In what can only be described as a harrowing instance of misdiagnosis, a Belgian man presumed comatose for 23 years after a near-fatal car crash was actually conscious and paralyzed the entire time. Rom Houben, whose real state was discovered three years ago but only now made public, could be one of many falsely diagnosed coma cases, raising serious questions about those diagnosed as “vegetative” and, even more frighteningly, the process by which vegetative people are removed from life support.
Houben, now in a facility in Brussels and communicating via a computer controlled by his minimally functioning right hand, came around after his 1983 car accident. But while he could hear every word his doctors spoke, he could not speak to them, nor could he move his body to communicate with them in any way. For years researchers and doctors tried to coax a response from Houben, who all along was trapped within his own body, living a life of frustration with his inability to interact.
“I screamed, but there was nothing to hear,” he told the Guardian via his computer.
For over two decades Houben remained in what doctors thought was an unconscious state, though he was fully conscious of the world going by around him. It wasn’t until three years ago when doctors wanted to try a new state-of-the-art PET scanning system on Houben that they made a startling discovery: the “comatose” man’s brain was functioning almost normally.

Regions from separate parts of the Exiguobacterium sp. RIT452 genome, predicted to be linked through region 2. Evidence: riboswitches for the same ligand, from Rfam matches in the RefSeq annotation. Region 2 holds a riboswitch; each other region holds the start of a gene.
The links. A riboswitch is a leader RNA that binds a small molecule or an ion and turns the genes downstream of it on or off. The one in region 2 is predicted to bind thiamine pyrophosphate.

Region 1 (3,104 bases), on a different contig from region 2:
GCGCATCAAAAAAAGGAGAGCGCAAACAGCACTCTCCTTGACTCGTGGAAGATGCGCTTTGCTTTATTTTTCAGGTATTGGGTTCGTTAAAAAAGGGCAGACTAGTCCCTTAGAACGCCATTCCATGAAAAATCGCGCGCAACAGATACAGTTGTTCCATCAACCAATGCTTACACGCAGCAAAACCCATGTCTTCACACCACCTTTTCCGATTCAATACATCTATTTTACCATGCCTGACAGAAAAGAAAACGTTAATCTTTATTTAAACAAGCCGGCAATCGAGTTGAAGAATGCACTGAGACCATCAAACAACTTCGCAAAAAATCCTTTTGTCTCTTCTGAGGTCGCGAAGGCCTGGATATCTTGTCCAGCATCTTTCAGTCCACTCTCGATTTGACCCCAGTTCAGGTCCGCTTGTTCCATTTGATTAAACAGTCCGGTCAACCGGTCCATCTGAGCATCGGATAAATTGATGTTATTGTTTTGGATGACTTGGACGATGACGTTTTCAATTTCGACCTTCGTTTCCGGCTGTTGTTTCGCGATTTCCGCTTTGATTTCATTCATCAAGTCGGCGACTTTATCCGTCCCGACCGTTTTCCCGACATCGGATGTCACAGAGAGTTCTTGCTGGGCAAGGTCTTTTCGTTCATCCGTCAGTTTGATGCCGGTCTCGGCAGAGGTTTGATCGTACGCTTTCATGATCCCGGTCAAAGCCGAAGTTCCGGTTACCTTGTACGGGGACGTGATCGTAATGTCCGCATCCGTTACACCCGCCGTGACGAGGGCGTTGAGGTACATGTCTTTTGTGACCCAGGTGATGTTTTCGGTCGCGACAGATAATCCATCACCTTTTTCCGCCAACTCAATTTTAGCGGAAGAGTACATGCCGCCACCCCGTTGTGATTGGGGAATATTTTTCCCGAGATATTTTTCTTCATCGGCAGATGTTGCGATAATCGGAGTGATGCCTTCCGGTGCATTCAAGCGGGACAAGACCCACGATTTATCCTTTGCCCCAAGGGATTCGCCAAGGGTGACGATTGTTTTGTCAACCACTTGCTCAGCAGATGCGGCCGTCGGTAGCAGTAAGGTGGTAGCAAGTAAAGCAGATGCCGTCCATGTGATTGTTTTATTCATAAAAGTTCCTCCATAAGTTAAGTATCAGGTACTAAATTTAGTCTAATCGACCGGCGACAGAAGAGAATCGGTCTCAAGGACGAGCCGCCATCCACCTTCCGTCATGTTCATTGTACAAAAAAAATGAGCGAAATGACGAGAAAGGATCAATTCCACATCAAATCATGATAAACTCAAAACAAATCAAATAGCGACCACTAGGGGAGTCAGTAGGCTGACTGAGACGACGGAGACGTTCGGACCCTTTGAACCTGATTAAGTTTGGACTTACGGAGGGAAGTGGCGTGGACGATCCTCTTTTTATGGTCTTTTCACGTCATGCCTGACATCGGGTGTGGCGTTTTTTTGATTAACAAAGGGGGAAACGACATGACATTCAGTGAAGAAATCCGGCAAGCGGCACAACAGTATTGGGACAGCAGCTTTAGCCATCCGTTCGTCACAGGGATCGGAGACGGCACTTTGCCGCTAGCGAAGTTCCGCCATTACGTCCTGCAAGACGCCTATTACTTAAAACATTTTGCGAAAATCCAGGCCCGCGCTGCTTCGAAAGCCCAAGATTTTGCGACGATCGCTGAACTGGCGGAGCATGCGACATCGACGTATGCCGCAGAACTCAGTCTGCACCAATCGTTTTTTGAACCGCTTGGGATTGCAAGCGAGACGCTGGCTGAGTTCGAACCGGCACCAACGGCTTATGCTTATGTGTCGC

For Houben, the discovery of his consciousness by the outside world has been like a “second birth,” to put it in his own words. But for science, while the news of Houben’s “discovery” is heartening, it will likely rehash the debate over when, if ever, a patient who by all indications of modern science is vegetative should be terminated.
Belgian neurologist Steven Laureys has published a paper on Houben’s ordeal suggesting that his case is not isolated. According to his study, as many as 40 percent of cases diagnosed as vegetative may indeed possess enough consciousness to not only communicate, but to actually make considerable progress with the right treatment. Of 44 “vegetative” patients Laureys analyzed, 18 ended up responding to communication.
The idea of losing the ability to communicate with the outside world is terrifying enough, but to then be misdiagnosed and forgotten — or deemed a lost cause and slotted for termination — all while possessing fully functioning mental capacities is downright unthinkable. The question “how many times have we been wrong?” is one the medical community is likely loath to ask, but if Houben’s case is any indication, it’s one that needs to be addressed. If Laureys analysis is to be believed, there should be many more Houben’s out there screaming in silence.